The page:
Tuesday, 22 July 2008

asian food fair, fremantle

On Sunday we ventured down to the Asian Food Fair held on the Fremantle Esplanade. The fair was to raise funds for people aiding in Burma, organised by the Buddhist Society of WA.


One of the things I love about a lot of Asian food is the way we categorise it. The fair advertised that vegetarian and non-vegetarian food would be available. 'Non-vegetarian' is not a term you see so much in Western restaurants, but you see it a fair bit especially in Indian restaurants. I love it because 'vegetarian and non-vegetarian' usually indicates there's some thought that's gone into the vegetarian food, and I have made this choice to not eat animal products but it's nice to have some choice in my food, too, which often people don't understand. I was at a workshop yesterday and seeing if there was anything I could eat (yes, I had told them in advance) and there was one thing on the menu that was probably vegan. I commented "at least there's one thing" and the guy I was with said, well, that's your choice. Which fills me with rage, like because I make this choice I should have to not eat delicious food?

Anyway, there was lots of vegetarian and vegan food at the food fair. The line for the dosai was sadly very long, so although I could smell it as we wandered past we walked on by, I will make it up to myself by going for dosai sometime soon. D and I shared a fairly average miscellaneous Indian curries and rice (it was a bit cold), and some mee goreng when the Buddhists ran out of char kuay teow.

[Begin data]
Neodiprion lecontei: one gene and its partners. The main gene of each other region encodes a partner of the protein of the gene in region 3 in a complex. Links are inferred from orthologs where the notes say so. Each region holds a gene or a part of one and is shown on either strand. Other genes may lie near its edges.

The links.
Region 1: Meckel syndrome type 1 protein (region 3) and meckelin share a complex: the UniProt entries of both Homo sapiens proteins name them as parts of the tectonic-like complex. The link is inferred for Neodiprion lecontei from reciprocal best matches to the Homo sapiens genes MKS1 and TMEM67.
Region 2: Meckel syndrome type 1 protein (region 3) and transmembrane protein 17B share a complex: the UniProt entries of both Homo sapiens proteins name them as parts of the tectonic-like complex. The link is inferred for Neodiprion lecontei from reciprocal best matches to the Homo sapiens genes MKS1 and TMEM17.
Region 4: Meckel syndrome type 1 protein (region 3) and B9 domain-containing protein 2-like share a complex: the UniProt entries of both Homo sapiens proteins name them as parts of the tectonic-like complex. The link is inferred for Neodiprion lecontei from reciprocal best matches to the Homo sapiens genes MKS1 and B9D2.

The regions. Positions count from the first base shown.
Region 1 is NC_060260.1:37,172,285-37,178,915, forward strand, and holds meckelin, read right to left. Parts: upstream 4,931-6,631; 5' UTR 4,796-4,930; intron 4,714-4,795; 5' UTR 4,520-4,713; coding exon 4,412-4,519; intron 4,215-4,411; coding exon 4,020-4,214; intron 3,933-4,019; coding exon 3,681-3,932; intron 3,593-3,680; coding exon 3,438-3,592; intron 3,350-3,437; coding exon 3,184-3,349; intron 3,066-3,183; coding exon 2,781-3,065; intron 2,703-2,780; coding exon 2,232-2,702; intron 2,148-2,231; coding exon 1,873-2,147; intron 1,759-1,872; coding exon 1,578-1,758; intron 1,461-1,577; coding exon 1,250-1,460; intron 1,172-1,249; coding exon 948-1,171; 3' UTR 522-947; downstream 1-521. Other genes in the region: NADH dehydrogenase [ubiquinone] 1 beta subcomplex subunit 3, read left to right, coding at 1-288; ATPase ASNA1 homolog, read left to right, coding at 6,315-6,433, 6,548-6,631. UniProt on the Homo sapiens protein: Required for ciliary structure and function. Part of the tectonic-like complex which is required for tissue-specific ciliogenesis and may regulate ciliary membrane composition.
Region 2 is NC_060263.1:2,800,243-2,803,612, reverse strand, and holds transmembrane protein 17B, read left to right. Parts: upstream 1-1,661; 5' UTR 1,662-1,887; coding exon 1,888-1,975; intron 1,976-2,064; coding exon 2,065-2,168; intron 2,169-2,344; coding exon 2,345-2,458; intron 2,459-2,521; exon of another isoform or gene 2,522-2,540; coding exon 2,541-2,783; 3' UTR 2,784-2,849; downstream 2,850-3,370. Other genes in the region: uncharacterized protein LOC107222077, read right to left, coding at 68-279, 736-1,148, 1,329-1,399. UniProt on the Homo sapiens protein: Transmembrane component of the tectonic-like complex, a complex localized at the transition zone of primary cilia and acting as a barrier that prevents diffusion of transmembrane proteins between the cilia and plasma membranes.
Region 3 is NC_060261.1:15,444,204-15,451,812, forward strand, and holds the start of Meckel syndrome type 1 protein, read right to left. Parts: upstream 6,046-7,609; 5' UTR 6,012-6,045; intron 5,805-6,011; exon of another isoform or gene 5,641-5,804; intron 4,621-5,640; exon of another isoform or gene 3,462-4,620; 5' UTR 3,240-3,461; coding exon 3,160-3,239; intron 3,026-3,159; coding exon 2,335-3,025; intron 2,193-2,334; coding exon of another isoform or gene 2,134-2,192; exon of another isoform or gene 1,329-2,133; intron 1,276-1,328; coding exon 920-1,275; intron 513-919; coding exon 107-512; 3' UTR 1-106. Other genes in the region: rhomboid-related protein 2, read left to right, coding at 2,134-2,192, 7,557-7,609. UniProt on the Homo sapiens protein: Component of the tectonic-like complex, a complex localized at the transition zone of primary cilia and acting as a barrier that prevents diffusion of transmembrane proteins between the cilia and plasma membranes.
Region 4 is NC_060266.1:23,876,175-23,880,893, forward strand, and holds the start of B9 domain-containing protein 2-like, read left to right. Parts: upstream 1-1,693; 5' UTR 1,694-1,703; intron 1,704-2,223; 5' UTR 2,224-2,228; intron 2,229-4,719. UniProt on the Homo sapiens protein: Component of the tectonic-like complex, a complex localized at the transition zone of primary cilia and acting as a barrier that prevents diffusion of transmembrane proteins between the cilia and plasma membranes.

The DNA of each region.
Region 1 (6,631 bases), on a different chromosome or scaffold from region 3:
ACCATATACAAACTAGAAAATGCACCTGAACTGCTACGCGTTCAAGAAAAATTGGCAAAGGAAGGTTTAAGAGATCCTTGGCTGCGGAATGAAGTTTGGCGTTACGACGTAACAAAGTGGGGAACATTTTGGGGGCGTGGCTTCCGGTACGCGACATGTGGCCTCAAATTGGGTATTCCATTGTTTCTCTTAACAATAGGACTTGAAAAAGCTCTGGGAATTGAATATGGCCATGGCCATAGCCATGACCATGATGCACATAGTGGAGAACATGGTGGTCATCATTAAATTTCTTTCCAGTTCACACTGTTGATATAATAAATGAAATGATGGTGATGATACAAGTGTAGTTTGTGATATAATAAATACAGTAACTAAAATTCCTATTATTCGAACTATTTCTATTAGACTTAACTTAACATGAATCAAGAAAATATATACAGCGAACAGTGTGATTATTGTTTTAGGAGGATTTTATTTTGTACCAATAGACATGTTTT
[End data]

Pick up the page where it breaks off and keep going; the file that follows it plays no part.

When I have been away too long, I forget things, and the look the guy gave me when I asked if there were eggs in it and he said, no, it's strict vegetarian was a moment of oh, of course, how embarrassing for me.


We took home some mock chicken rice, which D and I fought over for breakfast (we both ate it), and some bacheng, which we have yet to eat but which will hopefully be delicious. The chicken rice was a great way to start the day, and also had some char siu which was a surprise delight, and I wish I could buy it more regularly.

The great thing about Chinese cakes is that they are often vegan by default, made only of flours and nuts and things, but I wasn't in the mood and D doesn't like them, so sadly we passed those by.


CeciLiA said...

Oh my, I can't believe I missed all that delicious food, bummer! :0)

I never knew that dosai is in fact vegan - thanks for telling me that!:0)

Just a thing about Indian food though, those food that are labelled as 'vegetarian' - do you have to personally asked them to not use ghee, to make them vegan friendly?? Thanks for your response, I greatly appreciate it! :0)

a vegan about town said...

Hi Cecilia,

Yeah, Dosai is usually just made of various flours and water.

With a lot of food that is curry based, so not just Indian but also Malaysian and Chinese, you can't really ask for the dishes to be made without things because they're made in advance. re: ghee, I tend to ask a restaurant the first time I go what they use ghee in. If they're not sure I'll ask every time I go/try a new dish, if they can tell me then I'll take their word and not ask the next time I go.

Garlic naan is usually glazed in ghee, but you can ask for it without. And of course some vegetarian dishes contain cream and cheese, but they're usually fairly obvious.